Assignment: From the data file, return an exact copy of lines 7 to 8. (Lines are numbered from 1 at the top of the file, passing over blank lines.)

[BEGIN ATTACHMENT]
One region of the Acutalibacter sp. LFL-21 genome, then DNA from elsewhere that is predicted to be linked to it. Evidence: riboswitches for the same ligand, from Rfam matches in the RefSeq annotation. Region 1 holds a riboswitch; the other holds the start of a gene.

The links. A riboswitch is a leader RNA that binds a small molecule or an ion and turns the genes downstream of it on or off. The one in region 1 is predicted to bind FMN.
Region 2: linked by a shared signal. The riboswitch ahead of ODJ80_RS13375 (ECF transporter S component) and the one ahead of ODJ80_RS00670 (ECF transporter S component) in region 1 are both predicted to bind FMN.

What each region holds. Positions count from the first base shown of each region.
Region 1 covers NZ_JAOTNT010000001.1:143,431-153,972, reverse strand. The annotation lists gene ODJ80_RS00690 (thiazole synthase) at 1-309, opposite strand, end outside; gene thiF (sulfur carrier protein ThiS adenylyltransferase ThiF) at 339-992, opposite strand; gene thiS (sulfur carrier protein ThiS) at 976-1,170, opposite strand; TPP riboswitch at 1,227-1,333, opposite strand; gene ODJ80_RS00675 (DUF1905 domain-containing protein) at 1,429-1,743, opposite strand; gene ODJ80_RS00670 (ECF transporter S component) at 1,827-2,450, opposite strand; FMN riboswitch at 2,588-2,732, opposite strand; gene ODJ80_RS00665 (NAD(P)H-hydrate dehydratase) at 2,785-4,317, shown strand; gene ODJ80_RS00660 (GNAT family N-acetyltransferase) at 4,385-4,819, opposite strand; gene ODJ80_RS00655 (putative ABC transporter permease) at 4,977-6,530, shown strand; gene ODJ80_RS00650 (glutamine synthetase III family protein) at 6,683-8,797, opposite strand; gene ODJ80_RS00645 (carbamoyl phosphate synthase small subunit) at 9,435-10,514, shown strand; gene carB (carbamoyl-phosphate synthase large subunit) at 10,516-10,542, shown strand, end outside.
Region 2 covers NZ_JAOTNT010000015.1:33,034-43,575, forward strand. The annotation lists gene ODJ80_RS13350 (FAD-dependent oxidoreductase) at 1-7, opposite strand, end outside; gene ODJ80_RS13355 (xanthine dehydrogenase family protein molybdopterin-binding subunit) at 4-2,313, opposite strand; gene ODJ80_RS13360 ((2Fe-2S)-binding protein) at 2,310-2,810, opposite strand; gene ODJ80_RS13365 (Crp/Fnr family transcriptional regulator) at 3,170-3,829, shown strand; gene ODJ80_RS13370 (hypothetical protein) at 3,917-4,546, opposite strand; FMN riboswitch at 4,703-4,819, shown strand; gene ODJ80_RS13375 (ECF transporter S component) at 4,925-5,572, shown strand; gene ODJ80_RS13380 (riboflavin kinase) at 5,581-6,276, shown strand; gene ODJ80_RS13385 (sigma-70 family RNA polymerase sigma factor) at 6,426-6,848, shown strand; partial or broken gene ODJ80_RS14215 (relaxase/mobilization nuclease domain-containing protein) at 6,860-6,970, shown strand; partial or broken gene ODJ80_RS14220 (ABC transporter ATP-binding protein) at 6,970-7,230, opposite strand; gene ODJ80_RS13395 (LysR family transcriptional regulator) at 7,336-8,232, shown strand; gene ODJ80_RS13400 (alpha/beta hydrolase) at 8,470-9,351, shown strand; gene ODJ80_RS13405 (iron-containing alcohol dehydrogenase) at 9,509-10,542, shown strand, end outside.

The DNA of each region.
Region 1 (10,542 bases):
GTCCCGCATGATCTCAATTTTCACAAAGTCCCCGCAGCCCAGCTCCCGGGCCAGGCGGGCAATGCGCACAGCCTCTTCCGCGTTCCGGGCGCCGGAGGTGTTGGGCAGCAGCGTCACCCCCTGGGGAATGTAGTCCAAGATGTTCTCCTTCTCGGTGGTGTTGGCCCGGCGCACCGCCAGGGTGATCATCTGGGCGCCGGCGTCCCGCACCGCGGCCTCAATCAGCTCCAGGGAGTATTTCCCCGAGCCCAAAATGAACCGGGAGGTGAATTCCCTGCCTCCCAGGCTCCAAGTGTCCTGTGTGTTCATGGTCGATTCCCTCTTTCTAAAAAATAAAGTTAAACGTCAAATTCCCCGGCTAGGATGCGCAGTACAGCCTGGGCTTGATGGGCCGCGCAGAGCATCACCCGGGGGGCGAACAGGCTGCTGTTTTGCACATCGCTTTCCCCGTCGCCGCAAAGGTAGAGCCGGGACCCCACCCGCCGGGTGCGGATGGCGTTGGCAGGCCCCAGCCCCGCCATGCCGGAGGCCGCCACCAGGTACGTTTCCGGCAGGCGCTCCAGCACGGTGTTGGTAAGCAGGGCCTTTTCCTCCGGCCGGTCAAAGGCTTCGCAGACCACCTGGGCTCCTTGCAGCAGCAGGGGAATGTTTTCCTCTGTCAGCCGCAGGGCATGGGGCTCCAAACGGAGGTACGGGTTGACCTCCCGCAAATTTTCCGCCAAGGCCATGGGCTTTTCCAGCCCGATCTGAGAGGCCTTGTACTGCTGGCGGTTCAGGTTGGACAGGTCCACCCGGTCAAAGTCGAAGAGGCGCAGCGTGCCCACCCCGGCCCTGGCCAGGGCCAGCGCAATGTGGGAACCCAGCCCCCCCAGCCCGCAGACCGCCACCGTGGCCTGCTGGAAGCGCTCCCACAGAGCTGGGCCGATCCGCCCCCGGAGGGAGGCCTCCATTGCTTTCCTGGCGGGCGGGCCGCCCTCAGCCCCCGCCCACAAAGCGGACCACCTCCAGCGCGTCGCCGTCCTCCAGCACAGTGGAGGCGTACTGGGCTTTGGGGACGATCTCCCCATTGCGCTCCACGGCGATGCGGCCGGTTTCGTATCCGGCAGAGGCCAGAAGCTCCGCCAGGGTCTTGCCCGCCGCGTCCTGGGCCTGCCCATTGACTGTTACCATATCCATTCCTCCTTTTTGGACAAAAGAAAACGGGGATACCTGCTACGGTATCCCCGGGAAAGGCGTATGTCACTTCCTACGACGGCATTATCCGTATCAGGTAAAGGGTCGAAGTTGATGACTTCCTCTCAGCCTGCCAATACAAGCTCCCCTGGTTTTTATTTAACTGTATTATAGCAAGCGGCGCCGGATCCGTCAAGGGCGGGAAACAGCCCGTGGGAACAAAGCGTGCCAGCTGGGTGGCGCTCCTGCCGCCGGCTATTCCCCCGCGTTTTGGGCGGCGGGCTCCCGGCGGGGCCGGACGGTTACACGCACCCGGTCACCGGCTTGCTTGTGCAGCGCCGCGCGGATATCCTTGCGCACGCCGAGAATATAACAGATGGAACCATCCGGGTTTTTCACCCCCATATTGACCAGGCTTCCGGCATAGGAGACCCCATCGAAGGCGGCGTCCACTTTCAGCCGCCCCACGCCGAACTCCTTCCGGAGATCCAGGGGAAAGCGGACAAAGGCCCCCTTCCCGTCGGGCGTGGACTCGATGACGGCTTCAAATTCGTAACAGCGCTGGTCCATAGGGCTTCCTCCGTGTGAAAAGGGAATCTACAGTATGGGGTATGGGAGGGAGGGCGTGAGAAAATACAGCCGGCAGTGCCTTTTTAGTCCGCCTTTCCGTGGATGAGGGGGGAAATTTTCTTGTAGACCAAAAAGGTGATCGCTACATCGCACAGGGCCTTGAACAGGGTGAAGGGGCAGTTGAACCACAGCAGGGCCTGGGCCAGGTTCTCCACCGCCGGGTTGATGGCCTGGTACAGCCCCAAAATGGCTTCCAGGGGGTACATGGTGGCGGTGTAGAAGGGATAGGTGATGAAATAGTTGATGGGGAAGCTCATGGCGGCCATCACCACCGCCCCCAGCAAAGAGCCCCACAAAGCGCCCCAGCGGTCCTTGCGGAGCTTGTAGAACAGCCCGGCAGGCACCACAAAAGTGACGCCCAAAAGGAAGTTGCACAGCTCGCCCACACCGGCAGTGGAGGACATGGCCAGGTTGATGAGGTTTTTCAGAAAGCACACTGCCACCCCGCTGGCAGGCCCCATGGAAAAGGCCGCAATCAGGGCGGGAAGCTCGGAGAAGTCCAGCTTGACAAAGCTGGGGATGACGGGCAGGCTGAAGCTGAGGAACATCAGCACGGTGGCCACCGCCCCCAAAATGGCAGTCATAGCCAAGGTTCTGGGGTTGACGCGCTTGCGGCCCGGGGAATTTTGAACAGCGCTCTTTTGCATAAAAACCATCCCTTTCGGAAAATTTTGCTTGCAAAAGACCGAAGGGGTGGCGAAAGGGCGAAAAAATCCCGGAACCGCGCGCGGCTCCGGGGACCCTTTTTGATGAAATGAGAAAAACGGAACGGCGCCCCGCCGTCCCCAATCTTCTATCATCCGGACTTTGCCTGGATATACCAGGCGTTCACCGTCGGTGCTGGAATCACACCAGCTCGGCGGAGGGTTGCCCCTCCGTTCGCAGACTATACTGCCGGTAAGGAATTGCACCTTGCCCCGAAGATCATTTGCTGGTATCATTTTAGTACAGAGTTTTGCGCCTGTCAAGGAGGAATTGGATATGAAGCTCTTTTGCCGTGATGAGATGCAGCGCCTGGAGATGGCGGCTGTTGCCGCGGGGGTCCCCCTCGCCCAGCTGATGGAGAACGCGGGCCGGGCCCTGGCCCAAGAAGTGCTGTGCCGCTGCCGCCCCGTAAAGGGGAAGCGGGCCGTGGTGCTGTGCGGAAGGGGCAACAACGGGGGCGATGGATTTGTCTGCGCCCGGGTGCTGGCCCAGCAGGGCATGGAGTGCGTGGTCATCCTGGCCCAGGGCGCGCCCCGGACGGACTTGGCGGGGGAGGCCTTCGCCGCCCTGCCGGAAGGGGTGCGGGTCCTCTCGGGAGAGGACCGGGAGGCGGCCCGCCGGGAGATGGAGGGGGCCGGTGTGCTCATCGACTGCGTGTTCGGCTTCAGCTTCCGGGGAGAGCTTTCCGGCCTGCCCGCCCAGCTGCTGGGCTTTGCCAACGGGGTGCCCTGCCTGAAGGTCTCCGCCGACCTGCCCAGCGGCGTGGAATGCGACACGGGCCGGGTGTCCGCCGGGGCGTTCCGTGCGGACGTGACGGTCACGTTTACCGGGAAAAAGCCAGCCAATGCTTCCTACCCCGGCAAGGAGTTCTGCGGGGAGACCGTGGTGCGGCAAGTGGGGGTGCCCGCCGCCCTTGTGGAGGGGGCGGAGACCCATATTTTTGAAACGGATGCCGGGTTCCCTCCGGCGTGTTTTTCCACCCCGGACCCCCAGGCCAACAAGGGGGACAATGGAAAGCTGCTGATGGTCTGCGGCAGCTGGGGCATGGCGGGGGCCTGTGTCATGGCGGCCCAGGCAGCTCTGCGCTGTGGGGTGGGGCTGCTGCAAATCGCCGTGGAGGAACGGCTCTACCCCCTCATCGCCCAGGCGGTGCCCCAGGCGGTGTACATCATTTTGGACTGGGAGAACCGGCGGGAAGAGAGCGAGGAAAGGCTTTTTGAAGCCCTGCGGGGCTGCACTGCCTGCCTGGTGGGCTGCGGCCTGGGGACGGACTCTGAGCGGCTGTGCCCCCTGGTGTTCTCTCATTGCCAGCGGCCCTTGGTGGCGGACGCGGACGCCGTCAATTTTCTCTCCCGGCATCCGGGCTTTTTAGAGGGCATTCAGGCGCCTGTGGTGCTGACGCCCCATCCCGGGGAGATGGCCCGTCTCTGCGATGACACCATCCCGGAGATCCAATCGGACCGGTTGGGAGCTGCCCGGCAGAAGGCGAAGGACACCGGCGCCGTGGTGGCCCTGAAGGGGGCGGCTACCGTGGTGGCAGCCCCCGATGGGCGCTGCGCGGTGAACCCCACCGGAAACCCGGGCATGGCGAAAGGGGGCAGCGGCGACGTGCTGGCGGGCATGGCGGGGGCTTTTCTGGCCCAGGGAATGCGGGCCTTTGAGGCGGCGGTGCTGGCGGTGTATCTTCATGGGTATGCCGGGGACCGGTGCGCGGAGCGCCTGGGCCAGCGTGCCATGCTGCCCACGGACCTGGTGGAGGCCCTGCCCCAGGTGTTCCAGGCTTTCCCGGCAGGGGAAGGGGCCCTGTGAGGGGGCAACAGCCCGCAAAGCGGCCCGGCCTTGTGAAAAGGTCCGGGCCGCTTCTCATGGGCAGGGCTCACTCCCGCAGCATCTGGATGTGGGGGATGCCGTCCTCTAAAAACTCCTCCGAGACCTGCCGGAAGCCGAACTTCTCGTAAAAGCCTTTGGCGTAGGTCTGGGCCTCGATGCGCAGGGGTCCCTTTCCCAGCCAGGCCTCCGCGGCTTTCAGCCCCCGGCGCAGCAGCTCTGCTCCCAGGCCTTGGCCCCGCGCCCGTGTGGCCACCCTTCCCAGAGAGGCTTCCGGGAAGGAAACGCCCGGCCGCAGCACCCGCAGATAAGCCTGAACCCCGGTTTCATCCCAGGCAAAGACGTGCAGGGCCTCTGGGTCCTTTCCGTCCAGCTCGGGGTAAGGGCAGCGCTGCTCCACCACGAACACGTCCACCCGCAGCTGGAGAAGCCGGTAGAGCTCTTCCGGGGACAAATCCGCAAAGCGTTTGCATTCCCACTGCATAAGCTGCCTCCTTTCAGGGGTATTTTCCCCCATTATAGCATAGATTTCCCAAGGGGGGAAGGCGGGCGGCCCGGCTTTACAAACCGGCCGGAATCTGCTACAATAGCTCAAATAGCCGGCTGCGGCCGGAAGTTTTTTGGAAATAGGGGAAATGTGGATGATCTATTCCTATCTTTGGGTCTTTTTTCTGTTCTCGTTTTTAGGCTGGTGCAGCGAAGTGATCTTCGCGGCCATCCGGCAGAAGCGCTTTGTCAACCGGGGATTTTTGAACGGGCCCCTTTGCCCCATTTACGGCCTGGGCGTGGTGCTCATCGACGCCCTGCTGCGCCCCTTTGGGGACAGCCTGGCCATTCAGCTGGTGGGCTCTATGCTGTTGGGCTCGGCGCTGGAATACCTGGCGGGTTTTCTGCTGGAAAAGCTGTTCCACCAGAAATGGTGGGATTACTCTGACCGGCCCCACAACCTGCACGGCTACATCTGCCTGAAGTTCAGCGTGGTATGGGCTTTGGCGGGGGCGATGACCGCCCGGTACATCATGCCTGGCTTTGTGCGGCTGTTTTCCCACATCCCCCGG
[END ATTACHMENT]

The DNA of each region.
Region 1 (10,542 bases):